Now it’s time to glue your wire design onto the background paper.

Below, I’ve got my usual mess-confinement system (a plastic jewelry tray with all necessary supplies for the glueing procedure).

Inside the tray, I’ve got:

  • a piece of waxed paper
  • my small piece of background paper (on the waxed paper)
  • a bottle of white glue
  • toothpicks for arranging and pressing down the wire pieces
  • a paper towel for wiping glue off my fingers
  • my four wire shapes.

Getting ready for glueing - Wire Line Art Pendant - Tutorial by Rena Klingenberg

(Outside the tray, have your phone or camera showing the photo you just took of your wire design; you’ll be glad to refer to it while you’re positioning your wire pieces on the glue.)

Start by squeezing a thin layer of white glue onto your background paper:

Glueing - Wire Line Art Pendant - Tutorial by Rena Klingenberg

Use the side of a toothpick to spread the glue evenly over the entire top surface of the background paper; the glue should be a thin layer:

Spreading glue with a toothpick - Wire Line Art Pendant - Tutorial by Rena Klingenberg

Referring to your photo of the design, place your largest wire shape on the gluey background paper.

Use the tip of a toothpick to nudge the wire into place.

When you’re happy with its placement, use the side of the toothpick to press every part of the wire against the paper, so that all parts of the wire are stuck into the glue:

Pressing wire shape into the glue - Wire Line Art Pendant - Tutorial by Rena Klingenberg

Add the next largest wire shape to your paper, positioning it with a toothpick tip and pressing every part of it down into the glue with the toothpick’s side:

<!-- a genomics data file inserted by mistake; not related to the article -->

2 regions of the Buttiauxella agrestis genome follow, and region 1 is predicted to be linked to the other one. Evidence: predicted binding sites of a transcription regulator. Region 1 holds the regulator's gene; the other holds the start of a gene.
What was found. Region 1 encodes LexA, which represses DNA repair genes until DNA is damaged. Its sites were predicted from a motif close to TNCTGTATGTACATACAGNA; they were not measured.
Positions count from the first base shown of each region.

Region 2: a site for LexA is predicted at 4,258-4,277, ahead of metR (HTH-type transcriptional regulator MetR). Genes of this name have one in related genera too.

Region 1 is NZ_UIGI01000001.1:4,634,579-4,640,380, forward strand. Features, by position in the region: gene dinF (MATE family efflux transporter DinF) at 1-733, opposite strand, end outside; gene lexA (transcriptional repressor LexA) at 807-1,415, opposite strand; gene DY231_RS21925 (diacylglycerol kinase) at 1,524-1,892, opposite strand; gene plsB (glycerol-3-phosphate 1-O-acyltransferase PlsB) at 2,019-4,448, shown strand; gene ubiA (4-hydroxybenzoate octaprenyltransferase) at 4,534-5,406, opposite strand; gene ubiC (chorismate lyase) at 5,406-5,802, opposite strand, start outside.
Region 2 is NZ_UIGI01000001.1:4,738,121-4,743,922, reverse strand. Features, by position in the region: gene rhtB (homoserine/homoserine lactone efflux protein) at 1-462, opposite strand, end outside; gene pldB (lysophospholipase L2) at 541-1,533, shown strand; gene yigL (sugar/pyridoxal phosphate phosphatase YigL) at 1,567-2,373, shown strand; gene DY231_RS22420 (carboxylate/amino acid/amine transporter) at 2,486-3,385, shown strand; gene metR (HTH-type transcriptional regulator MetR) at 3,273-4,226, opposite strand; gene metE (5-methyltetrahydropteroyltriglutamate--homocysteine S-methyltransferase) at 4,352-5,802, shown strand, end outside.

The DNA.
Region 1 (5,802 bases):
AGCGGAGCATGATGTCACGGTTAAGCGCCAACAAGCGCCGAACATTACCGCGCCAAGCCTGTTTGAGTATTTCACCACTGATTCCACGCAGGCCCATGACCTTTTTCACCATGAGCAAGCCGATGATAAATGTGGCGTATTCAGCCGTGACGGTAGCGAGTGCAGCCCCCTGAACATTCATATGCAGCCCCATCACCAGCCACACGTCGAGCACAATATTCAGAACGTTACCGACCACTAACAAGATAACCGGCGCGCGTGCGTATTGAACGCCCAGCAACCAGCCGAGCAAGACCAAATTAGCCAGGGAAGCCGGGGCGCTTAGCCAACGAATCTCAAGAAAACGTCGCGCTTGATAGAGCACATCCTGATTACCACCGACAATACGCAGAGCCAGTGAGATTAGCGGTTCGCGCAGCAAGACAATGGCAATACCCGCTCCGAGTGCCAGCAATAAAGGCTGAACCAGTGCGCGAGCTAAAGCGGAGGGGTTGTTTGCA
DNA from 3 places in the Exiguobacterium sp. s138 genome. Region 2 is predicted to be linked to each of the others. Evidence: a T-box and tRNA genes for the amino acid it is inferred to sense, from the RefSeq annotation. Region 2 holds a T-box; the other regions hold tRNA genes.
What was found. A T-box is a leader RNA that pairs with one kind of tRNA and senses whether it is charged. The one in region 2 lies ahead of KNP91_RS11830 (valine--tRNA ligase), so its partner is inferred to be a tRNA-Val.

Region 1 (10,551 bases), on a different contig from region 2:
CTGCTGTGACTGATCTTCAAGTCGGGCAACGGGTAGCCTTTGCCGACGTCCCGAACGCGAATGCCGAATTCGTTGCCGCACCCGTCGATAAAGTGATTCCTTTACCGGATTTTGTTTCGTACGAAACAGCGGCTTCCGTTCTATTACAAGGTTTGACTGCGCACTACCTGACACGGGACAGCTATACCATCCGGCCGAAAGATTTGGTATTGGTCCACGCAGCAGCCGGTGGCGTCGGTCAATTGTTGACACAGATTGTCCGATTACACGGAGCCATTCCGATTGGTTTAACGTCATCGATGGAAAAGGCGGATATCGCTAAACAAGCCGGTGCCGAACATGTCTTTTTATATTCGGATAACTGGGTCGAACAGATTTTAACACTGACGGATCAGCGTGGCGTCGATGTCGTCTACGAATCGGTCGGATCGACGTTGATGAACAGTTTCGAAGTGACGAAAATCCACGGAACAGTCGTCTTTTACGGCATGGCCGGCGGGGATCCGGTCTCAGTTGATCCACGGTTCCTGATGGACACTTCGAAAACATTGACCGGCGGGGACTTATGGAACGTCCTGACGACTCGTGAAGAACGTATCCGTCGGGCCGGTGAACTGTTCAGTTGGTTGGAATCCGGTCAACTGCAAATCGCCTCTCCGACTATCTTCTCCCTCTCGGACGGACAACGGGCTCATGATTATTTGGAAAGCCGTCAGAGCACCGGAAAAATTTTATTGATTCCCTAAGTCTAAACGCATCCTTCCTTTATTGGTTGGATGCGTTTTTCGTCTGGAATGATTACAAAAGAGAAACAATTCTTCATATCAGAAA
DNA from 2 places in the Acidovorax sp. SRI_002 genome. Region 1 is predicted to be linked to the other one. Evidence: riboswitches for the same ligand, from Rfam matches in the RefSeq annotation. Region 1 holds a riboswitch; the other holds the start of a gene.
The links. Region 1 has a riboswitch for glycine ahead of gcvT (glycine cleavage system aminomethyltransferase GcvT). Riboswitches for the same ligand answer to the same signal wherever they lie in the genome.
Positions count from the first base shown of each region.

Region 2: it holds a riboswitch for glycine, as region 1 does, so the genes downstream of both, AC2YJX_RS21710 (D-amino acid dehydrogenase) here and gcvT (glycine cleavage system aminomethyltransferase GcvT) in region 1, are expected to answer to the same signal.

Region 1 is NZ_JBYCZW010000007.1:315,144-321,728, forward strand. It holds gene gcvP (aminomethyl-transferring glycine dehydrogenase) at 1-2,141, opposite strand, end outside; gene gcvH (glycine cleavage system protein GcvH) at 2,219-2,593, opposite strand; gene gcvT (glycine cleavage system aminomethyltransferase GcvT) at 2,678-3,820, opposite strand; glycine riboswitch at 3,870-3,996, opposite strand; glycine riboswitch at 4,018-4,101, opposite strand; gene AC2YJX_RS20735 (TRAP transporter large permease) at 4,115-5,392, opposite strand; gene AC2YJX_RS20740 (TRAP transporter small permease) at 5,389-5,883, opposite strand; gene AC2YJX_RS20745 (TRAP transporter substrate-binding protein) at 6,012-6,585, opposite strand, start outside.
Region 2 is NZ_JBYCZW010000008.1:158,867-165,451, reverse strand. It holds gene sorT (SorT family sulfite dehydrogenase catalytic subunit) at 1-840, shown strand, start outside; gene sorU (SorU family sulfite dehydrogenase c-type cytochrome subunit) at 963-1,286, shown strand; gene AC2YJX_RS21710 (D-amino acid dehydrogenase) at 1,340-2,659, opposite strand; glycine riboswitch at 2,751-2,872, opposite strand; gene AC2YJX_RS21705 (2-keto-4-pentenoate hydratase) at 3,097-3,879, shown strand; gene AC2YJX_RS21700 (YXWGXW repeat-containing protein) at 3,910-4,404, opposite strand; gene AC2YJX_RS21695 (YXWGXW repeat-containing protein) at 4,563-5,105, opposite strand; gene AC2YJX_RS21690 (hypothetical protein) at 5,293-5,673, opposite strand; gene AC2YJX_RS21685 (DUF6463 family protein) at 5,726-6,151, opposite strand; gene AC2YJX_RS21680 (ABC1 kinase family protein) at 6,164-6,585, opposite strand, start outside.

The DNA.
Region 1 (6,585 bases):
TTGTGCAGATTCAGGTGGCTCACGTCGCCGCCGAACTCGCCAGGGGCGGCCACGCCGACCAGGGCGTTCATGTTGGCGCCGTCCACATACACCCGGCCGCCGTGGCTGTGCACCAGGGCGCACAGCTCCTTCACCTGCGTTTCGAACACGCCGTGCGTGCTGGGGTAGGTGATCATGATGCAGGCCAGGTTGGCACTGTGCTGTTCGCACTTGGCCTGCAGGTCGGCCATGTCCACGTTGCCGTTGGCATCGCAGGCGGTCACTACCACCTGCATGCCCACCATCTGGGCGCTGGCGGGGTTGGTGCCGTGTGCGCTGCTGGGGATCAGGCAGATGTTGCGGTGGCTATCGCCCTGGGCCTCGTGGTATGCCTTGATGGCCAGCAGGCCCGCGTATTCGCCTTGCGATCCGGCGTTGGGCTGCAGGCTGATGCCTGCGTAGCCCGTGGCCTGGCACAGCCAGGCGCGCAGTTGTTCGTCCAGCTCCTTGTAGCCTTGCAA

Pressing wire shape into the glue - Wire Line Art Pendant - Tutorial by Rena Klingenberg

Continue adding your wire pieces to the design, positioning them where you want them, and then pressing them down into the glue.

When you’re finished, your workspace may look something like this:

Glued wire line art - Wire Line Art Pendant - Tutorial by Rena Klingenberg

Now let your glued project dry for at least one hour.

When it’s dry, pick up your background paper that has the wire pieces glued to it.

Lay it on the bottom piece of glass from your pendant frame:

Placing the line art on the bottom glass - Wire Line Art Pendant - Tutorial by Rena Klingenberg

Then lay the top piece of glass over the surface of your paper and wires, making a “sandwich”:

Sandwiching the line art between the glass - Wire Line Art Pendant - Tutorial by Rena Klingenberg

Open the latch at the corner of your photo frame, and open up the frame.

Keeping the sandwich together, slide it into the opened photo frame:

Inserting line art into pendant frame - Wire Line Art Pendant - Tutorial by Rena Klingenberg

Press the metal frame edges into place around the glass sandwich, and thread the frame’s latch through the hole on the side of the frame:

Inserting line art into pendant frame - Wire Line Art Pendant - Tutorial by Rena Klingenberg

Gently bend the latch downward to lock the frame shut:

Closing the pendant frame - Wire Line Art Pendant - Tutorial by Rena Klingenberg

Now use your flat nose / chain nose pliers to twist open your jump ring, and thread it through the loop at the top of your pendant frame:

Attaching jump ring to Wire Line Art Pendant - Tutorial by Rena Klingenberg

Then twist the jump ring shut, and thread your choice of chain, cord, etc. through the jump ring.

Attaching chain to Wire Line Art Pendant - Tutorial by Rena Klingenberg

Your finished Wire Line Art Pendant may look something like this:

Wire Line Art Pendant - Tutorial by Rena Klingenberg

Wire Line Art Pendant - Tutorial by Rena Klingenberg

Wire Line Art Pendant - Tutorial by Rena Klingenberg

Want to Learn How to Design
Your Own Wire Jewelry?

Design and Make Artistic Jewelry Components Class In my Design and Make Artistic Jewelry Components video class, you’ll learn how to get great ideas for wire jewelry designs – and then follow my easy system for turning those ideas into successful pieces of jewelry.

By the end of this online video class, you’ll be designing and making your own artistic earwires, clasps, connectors, and pendant bails.

You’ll also learn my tips for making wire jewelry more easily, with more professional looking results.